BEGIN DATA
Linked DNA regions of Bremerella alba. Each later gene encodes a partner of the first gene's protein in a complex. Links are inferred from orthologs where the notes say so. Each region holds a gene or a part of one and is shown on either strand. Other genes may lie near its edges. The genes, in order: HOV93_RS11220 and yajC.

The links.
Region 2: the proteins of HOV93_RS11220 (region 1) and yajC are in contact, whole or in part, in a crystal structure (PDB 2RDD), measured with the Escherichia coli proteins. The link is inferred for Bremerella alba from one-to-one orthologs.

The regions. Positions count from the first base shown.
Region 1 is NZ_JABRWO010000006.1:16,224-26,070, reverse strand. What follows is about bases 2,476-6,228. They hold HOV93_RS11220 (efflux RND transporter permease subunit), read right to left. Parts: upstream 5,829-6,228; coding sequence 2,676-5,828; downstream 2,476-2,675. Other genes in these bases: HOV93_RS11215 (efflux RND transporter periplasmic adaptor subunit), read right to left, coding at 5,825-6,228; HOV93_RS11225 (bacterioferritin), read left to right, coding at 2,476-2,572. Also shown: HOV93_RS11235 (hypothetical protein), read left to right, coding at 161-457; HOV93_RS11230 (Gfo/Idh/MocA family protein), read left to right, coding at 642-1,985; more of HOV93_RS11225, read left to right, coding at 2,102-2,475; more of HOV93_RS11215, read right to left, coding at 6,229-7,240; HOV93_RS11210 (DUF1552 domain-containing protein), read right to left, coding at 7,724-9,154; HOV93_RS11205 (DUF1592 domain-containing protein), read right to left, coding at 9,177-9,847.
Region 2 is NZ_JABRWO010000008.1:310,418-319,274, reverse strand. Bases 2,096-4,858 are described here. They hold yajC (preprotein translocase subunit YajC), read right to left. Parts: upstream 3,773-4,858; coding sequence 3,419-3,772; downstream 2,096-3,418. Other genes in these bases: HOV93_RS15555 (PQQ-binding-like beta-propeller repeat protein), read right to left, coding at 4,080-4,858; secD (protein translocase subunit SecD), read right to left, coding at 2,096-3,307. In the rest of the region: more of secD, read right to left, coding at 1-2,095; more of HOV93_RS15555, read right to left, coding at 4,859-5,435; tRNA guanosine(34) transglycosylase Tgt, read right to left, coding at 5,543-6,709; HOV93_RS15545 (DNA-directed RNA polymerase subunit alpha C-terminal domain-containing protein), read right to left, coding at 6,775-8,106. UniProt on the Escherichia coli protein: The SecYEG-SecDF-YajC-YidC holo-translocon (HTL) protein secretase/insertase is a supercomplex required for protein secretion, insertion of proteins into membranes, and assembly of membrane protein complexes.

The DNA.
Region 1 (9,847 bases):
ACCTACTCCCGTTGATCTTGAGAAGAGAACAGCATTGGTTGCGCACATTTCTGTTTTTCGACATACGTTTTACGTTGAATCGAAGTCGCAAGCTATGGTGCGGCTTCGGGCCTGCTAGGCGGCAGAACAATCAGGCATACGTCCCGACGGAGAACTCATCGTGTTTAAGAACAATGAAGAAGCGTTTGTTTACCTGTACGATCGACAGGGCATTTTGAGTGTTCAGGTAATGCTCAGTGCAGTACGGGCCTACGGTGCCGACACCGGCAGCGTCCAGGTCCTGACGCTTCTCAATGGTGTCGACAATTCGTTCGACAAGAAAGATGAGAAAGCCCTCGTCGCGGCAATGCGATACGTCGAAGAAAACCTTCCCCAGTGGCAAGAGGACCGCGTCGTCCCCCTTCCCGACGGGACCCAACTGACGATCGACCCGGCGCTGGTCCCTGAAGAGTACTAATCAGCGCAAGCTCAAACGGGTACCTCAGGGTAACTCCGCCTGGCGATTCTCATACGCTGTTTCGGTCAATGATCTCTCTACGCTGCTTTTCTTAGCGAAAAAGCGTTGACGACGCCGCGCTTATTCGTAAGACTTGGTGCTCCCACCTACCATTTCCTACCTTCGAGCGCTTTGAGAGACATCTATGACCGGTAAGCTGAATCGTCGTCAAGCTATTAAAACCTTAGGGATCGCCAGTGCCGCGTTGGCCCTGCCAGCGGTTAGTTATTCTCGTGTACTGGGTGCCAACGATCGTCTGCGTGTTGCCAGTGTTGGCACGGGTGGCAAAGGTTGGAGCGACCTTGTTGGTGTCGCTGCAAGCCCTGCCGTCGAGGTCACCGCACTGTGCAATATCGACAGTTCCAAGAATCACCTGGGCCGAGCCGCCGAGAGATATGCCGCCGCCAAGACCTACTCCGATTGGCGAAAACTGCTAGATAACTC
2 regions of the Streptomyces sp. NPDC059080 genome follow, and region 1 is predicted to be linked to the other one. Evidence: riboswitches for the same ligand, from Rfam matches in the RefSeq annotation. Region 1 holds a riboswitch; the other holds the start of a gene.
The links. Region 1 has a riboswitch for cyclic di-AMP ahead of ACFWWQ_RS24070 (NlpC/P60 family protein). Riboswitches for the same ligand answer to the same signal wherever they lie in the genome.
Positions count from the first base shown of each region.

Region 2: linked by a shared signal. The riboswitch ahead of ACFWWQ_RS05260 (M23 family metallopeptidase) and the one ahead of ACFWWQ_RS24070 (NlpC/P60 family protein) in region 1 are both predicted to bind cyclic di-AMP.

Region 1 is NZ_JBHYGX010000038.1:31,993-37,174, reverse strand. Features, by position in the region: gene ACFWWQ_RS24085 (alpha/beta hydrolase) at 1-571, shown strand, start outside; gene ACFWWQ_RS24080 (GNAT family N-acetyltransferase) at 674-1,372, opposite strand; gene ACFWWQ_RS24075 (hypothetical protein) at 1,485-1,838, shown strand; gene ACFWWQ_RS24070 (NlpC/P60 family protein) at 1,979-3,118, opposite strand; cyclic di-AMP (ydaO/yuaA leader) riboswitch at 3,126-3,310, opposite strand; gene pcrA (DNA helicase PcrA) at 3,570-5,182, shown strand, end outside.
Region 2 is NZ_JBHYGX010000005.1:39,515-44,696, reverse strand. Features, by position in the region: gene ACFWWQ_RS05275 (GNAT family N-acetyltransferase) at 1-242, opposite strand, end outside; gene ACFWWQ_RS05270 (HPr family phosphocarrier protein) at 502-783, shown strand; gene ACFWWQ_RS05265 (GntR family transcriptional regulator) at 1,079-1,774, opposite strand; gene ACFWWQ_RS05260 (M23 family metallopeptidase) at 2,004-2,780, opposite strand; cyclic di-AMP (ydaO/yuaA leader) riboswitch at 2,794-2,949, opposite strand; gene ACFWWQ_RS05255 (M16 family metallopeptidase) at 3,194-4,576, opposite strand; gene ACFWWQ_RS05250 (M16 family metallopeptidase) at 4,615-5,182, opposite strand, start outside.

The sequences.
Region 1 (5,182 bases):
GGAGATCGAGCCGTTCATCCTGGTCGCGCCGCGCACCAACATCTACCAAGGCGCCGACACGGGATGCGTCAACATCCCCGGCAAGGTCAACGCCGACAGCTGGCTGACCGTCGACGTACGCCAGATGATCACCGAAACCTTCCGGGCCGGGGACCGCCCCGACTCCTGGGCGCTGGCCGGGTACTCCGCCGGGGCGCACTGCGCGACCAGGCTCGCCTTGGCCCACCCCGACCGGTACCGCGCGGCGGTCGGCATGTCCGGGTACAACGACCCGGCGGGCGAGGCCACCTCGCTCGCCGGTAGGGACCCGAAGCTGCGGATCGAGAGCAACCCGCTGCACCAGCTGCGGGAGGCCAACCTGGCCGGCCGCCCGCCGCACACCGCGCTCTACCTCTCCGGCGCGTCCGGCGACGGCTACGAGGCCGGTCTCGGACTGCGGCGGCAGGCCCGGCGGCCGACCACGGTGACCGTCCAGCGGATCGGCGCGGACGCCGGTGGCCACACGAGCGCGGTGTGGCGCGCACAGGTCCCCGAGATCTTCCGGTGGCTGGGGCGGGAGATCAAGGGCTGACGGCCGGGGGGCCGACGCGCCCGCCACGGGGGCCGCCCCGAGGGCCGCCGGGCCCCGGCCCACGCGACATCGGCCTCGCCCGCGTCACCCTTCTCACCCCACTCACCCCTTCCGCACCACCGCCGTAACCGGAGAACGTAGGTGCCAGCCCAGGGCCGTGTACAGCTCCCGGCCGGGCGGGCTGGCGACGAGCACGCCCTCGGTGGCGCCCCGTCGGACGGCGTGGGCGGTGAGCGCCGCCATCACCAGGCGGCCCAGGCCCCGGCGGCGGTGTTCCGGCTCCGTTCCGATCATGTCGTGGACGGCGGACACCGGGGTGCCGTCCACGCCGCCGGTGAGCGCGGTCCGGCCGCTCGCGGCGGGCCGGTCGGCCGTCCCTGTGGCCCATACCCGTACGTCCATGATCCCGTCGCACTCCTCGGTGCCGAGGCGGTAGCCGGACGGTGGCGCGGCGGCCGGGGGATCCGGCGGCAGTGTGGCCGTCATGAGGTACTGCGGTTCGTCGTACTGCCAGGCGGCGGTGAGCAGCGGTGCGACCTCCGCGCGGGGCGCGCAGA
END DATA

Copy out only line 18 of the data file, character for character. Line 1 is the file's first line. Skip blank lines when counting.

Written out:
GGAGATCGAGCCGTTCATCCTGGTCGCGCCGCGCACCAACATCTACCAAGGCGCCGACACGGGATGCGTCAACATCCCCGGCAAGGTCAACGCCGACAGCTGGCTGACCGTCGACGTACGCCAGATGATCACCGAAACCTTCCGGGCCGGGGACCGCCCCGACTCCTGGGCGCTGGCCGGGTACTCCGCCGGGGCGCACTGCGCGACCAGGCTCGCCTTGGCCCACCCCGACCGGTACCGCGCGGCGGTCGGCATGTCCGGGTACAACGACCCGGCGGGCGAGGCCACCTCGCTCGCCGGTAGGGACCCGAAGCTGCGGATCGAGAGCAACCCGCTGCACCAGCTGCGGGAGGCCAACCTGGCCGGCCGCCCGCCGCACACCGCGCTCTACCTCTCCGGCGCGTCCGGCGACGGCTACGAGGCCGGTCTCGGACTGCGGCGGCAGGCCCGGCGGCCGACCACGGTGACCGTCCAGCGGATCGGCGCGGACGCCGGTGGCCACACGAGCGCGGTGTGGCGCGCACAGGTCCCCGAGATCTTCCGGTGGCTGGGGCGGGAGATCAAGGGCTGACGGCCGGGGGGCCGACGCGCCCGCCACGGGGGCCGCCCCGAGGGCCGCCGGGCCCCGGCCCACGCGACATCGGCCTCGCCCGCGTCACCCTTCTCACCCCACTCACCCCTTCCGCACCACCGCCGTAACCGGAGAACGTAGGTGCCAGCCCAGGGCCGTGTACAGCTCCCGGCCGGGCGGGCTGGCGACGAGCACGCCCTCGGTGGCGCCCCGTCGGACGGCGTGGGCGGTGAGCGCCGCCATCACCAGGCGGCCCAGGCCCCGGCGGCGGTGTTCCGGCTCCGTTCCGATCATGTCGTGGACGGCGGACACCGGGGTGCCGTCCACGCCGCCGGTGAGCGCGGTCCGGCCGCTCGCGGCGGGCCGGTCGGCCGTCCCTGTGGCCCATACCCGTACGTCCATGATCCCGTCGCACTCCTCGGTGCCGAGGCGGTAGCCGGACGGTGGCGCGGCGGCCGGGGGATCCGGCGGCAGTGTGGCCGTCATGAGGTACTGCGGTTCGTCGTACTGCCAGGCGGCGGTGAGCAGCGGTGCGACCTCCGCGCGGGGCGCGCAGA